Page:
08/12/2013 10:56AM

Jay Bergman: It's time to end surcharges on winning wagers


By most accounts, the legislation signed last week in Albany to expand casino gambling in upstate New York will, in the end, have a revenue-neutral effect on horse racing in the state. The promise of no new casinos in the New York City region for seven years ensures that no serious competition will threaten the Yonkers casino or Resorts World at Aqueduct.

However, the legislation did pave the way for as many as 2,000 video-lottery terminals to be installed within the two remaining offtrack-betting establishments in the region.

That’s right: Struggling Suffolk OTB and its more successful cousin, Nassau OTB, will have the right to offer as many as 1,000 machines each to customers on Long Island.

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Voters will weigh in this fall and get to approve the legislation that would clear the way for “legal” casinos and an amendment to the state’s constitution.

However, whether the voters approve or reject this amendment, the Nassau and Suffolk OTBs will get the machines. That’s because VLTs are already legal in the state and are operational at its racetracks.

It’s difficult to comprehend how those in power in Albany could be willing to block the expansion of casino gambling in the New York City region while at the same time providing 2,000 machines to “government-run” OTBs in the same area. Sure, it’s politics as usual in the state. Obviously, both the Nassau and Suffolk OTBs will benefit greatly from this legislation and will have the opportunity to reverse their business fortunes because of it.

But couldn’t the state have raised fortunes for education by allowing private companies to bid for the rights to the same 2,000 machines?

What impact the melding of two forms of gambling will have on existing customers and racing interests remains to be seen. It’s a concern for horsemen and horseplayers alike.

Joe Faraldo, the head of the Standardbred Owners Association of New York, the body that represents Yonkers horsemen, is concerned.

“Sure, we’re concerned about anything that would cannibalize our business,” Faraldo said. “I spoke with Bob [Galterio, Yonkers Raceway’s general manager] on the subject, and he didn’t think there would be significant damage.”

While Faraldo is concerned that Yonkers’s slot business would be affected, there’s something else that all horsemen should be mindful of. With New York City Off-Track Betting already dark forever, what will the negative impact be on Nassau and Suffolk OTB patrons when slot players invade their space?

What is of greater concern to horseplayers is how they were neglected in Albany despite the presence of a long bill that will forever affect gambling in the state. Legislators could have examined a longstanding boondoggle to the advancement of horseplayers in New York and righted a wrong when they passed this bill.

We’re speaking directly about the surcharges being taken out of winning wagers at all OTB facilities. Those surcharges somehow weren’t enough of a sweetener to the bottom line to prevent the failure of New York City OTB. They’ve been a consistent part of the Long Island OTBs’ revenue streams for years and somehow didn’t make either organization strong enough so that no “new” assistance would be required to bail them out of struggling teletheaters.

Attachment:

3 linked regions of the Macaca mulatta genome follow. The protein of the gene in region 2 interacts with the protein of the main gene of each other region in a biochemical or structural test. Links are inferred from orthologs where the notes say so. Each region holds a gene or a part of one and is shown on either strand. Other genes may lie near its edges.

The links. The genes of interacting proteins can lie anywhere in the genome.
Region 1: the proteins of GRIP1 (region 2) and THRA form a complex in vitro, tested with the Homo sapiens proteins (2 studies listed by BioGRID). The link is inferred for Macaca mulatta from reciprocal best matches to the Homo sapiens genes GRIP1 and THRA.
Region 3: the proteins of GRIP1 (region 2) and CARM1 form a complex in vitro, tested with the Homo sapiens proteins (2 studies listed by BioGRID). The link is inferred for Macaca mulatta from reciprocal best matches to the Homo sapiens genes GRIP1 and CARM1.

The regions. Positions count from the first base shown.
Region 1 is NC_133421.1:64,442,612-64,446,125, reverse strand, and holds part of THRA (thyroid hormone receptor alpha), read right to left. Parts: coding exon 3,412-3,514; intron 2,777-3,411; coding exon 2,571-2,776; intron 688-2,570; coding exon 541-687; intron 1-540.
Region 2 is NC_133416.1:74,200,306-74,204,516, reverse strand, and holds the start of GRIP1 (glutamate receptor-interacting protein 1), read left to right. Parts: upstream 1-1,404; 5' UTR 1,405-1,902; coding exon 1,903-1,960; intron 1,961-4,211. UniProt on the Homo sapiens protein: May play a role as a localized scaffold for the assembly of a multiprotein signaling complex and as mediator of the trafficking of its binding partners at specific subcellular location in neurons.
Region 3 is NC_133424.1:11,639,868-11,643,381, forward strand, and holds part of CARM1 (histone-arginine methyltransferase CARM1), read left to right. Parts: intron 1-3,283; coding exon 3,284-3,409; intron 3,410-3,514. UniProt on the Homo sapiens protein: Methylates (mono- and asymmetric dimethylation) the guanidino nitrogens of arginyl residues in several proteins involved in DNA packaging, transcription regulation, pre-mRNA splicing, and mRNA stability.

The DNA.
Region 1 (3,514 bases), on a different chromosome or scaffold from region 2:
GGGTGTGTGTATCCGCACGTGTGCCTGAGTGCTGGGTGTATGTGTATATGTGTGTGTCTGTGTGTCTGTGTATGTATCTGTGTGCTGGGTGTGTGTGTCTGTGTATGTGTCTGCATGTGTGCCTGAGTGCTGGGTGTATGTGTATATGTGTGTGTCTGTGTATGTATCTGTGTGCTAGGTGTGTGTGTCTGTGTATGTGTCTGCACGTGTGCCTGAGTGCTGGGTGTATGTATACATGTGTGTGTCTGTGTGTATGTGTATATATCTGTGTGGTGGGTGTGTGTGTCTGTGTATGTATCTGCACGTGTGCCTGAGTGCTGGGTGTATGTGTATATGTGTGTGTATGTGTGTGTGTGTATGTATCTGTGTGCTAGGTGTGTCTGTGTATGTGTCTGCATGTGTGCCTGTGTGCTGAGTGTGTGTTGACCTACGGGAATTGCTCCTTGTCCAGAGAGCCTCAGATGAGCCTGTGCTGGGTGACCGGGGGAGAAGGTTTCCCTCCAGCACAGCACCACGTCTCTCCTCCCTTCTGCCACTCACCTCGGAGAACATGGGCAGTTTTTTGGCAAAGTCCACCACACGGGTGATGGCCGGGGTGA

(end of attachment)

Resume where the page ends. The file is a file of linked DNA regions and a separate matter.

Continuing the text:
So, now that Long Island OTBs will have a new revenue stream theoretically guaranteed to bring in profits with virtually little or no additional manpower required [that’s a joke], why is there any need to continually tax horseplayers to the point of extinction?

In an era when online wagering companies have provided rebates to customers with the idea of increasing wagering, these two OTBs continue to sap winning wagers and therefore reduce the ability to add to the churn. Wouldn’t it be natural to assume that this business practice may in fact be part of the reason the two corporations have struggled?

When two people are selling the same product and one charges $2-plus per wager and the other charges $2-minus per wager, it shouldn’t come as a surprise which one succeeds.

Maybe it’s time for the leaders of Nassau OTB and Suffolk OTB to make a stand for their existing customers. Isn’t it time that some goodwill was cast in the direction of loyal and overtaxed patrons? While it’s difficult to comprehend the forces that were at work that allowed the OTBs to get this lifeline, it’s what they do with it that will be the true measure of its overall benefit.

If politicians simply make the claim that it will help education, they are missing a huge business opportunity and a chance to reclaim lost horseplayer business.

OTBs are of vital importance to the future of horse racing. Not all customers are computer savvy. Not all customers have the means or time to travel to racetracks.

There’s still a rather large population on the Island that needs a place to go, needs a place to gather with others who appreciate the nuances of racehorse gambling.

What the horseplayers have never needed was the additional tax burden placed on winning wagers.

While the fight will go on to get tracks to understand that lower takeout is good for business, the surcharges should be abandoned the minute the first slot machine hits the floor.

I already find it sad when casinos spring up inside racetracks and everything that’s “new” is casino-related, and everything that’s dated is left for horseplayers.

We can’t tolerate slot machines inside OTBs where the slot player is taxed roughly 8 percent on both winning and losing wagers and the horseplayer is at times taxed 30 percent on winning wagers.

There’s nothing legally obligating those in power at Nassau OTB or Suffolk OTB to amend their business practice, but there should be some moral concern for their customers going forward.

Ending surcharges would be the right thing to do.